In lieu of an abstract, here is a brief excerpt of the content:

Public Culture 16.2 (2004) 209-238

[Access article in PDF]

Goddess across the Taiwan Strait:

Matrifocal Ritual Space, Nation-State, and Satellite Television Footprints

The said "return of the religious," . . . is not a simple return, for its globality and its figures (tele-techno-media-scientific, capitalistic and politico-economic) remain original and unprecedented.
Jacques Derrida, "Faith and Knowledge"

This essay examines complex interactions among the nation-state, popular religion, media capitalism, and gendered territorialization as these are inflected across the Taiwan Strait. Relations across the strait have been fraught with political tension and military preparations over the question of whether Taiwan is part [End Page 209] of China or an independent state. Since the 1999 presidential elections in Taiwan, the new government there has been more vociferous about Taiwan independence, and mainland China's Communist Party has responded with more vigorous claims on Taiwan, including the launching of a warning missile over the island. Under these conditions, it is all the more remarkable that in recent years there has been an increasing number of religious pilgrimages and exchanges across the strait, and that, in 2000, one such pilgrimage by Taiwanese worshippers of the maritime goddess Mazu to her natal home in Fujian Province was broadcast live from China back to Taiwan via satellite television.

Click for larger view
Figure 1
Map of Mazu Pilgrimage from Dajia, Taiwan, to Meizhou Island, Fujian Province, July 2000

I conducted fieldwork on popular religion and media development in Taiwan for four months in 2000 and 2001 and traveled with Dongsen Television News Station (ETTV News) from Taiwan to China in July 2000, observing their reporters and technicians deliver live satellite television coverage of the historic [End Page 210] religious pilgrimage.1 In contemporary Taiwan, Mazu is the most popular cult deity: her temples are the most numerous, and it is estimated that 70 to 80 percent of Taiwanese worship her in some form. The pilgrimage in 2000 was organized by one of Taiwan's most prominent Mazu temples, Zhenlangong (Zhenlan Temple) in the central Taiwanese town of Dajia. This mediatized pilgrimage to a female deity propelled a record number of worshippers—most of them lower-middle-class and rural women—across the politically tense Taiwan Strait to the Mazu goddess cult's ritual center on Meizhou Island, part of mainland China's Fujian Province. It was a historic occasion and "media event" (Dayan and Katz 1992), in which the forces of popular religion engaged the largest ever contingent of Taiwanese media crews in order to solidify their national position and engage with the grassroots religious revival in China.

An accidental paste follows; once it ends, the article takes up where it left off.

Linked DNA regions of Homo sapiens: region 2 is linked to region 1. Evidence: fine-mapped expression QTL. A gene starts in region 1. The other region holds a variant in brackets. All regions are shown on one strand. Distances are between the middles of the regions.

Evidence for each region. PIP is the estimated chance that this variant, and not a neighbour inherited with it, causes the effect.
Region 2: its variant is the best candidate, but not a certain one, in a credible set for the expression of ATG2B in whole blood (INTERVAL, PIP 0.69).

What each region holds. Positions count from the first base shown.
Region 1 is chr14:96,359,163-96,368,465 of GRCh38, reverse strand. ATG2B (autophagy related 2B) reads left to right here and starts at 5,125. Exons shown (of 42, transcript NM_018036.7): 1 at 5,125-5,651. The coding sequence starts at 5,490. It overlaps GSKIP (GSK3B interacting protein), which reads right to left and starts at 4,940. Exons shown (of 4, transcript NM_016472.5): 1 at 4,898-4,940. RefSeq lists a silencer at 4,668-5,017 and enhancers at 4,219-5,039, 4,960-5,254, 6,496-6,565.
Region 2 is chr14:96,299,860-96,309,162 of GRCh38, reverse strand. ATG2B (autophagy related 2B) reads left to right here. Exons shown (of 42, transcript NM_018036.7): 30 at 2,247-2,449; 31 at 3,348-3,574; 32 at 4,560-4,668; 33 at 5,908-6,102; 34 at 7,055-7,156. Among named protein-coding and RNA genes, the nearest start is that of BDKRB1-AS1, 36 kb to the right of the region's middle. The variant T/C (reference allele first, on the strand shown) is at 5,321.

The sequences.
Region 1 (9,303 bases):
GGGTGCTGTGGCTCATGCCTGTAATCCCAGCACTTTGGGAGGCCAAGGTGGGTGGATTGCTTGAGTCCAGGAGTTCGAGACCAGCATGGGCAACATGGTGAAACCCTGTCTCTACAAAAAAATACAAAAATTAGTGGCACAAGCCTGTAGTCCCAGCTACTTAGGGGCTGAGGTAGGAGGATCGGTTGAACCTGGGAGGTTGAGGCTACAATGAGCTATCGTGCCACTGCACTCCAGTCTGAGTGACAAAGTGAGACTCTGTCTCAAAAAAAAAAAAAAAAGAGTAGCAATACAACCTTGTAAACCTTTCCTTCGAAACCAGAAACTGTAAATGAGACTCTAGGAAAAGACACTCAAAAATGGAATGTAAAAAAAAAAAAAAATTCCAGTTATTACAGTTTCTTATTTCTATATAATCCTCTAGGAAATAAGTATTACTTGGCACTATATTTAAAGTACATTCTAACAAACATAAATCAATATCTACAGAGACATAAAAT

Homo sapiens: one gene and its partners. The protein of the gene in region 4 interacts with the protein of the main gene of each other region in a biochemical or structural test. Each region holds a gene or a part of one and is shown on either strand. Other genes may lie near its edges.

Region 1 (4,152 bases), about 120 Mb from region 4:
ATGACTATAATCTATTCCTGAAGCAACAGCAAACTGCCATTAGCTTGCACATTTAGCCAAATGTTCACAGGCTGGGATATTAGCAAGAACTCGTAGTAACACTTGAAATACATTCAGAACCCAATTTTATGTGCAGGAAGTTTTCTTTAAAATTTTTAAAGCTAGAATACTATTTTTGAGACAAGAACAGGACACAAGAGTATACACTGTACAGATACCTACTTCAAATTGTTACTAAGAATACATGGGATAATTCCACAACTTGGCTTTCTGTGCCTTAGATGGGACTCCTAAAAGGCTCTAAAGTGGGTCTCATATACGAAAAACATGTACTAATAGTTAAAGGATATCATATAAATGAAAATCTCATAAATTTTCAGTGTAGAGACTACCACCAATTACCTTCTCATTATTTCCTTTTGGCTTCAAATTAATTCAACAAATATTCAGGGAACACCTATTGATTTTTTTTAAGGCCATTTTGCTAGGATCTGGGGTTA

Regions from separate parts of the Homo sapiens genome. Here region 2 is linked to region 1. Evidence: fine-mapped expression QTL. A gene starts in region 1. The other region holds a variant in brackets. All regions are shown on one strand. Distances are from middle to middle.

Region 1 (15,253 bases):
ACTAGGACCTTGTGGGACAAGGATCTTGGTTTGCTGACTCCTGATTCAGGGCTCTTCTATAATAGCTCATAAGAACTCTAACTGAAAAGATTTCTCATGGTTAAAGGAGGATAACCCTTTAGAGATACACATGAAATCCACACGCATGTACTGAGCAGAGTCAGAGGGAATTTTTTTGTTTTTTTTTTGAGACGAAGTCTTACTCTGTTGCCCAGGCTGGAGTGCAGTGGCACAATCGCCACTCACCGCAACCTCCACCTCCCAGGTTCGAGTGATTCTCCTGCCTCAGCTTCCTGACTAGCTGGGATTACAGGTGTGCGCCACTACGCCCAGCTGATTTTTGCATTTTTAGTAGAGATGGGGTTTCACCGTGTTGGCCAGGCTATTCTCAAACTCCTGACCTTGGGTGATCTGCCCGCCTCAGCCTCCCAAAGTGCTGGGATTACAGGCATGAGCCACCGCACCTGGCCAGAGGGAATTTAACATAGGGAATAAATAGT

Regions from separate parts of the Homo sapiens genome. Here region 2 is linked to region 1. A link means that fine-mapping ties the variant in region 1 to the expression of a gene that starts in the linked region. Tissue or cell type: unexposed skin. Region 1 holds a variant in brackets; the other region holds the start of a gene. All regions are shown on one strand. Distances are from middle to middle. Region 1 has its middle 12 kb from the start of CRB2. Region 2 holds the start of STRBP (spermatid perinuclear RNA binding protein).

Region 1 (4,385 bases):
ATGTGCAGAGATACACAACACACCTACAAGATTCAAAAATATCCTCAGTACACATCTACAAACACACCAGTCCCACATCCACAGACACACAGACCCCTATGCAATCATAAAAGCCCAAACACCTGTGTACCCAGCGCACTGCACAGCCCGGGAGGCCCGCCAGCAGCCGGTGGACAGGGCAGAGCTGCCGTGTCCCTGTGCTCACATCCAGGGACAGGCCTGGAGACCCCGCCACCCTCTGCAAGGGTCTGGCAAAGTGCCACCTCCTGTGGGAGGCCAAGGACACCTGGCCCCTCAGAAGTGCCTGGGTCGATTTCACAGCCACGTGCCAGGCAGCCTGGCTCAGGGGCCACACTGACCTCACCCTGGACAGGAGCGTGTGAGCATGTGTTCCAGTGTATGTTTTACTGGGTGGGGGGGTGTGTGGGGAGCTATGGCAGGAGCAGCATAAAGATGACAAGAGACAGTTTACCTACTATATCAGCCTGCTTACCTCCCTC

This mutual deployment of religion and the media took place against the larger historical backdrop of the emergence of the modern nation-state in China and Taiwan. It has often been observed that modern states are predicated on territoriality, the fixing and monitoring of populations, and the patrol of state borders (Anderson 1991).2 Anthony Giddens draws a useful distinction between frontiers and borders when he writes that the frontiers of archaic empires or premodern states were marginal areas at the periphery, where "the political authority of the centre [was] diffuse or thinly spread," areas occupied by tribal communities not fully colonized by archaic states. Borders, however, are found only with the rise of modern nation-states and the global state system. They are sharply and clearly demarcated and, despite their location at the edges of the nation-state, convey a state presence (through border patrols, custom checkpoints, and media messages) equal to that of the political capital (Giddens 1987: 50).3 Modern state territorialities in both Taiwan and China have developed ways of excluding, containing, or rechanneling deterritorializing forces such as capitalism (Deleuze and Guattari 1987), [End Page 211] migration (Scott 1998), the transnational media, and, more recently, religious pilgrimage.

Television's power to promote cultural integration (Ang 1996: 5) has not been lost on nation-states, which have established or guided national broadcast systems and control media access, media importation, and programming to varying degrees. Whereas nineteenth...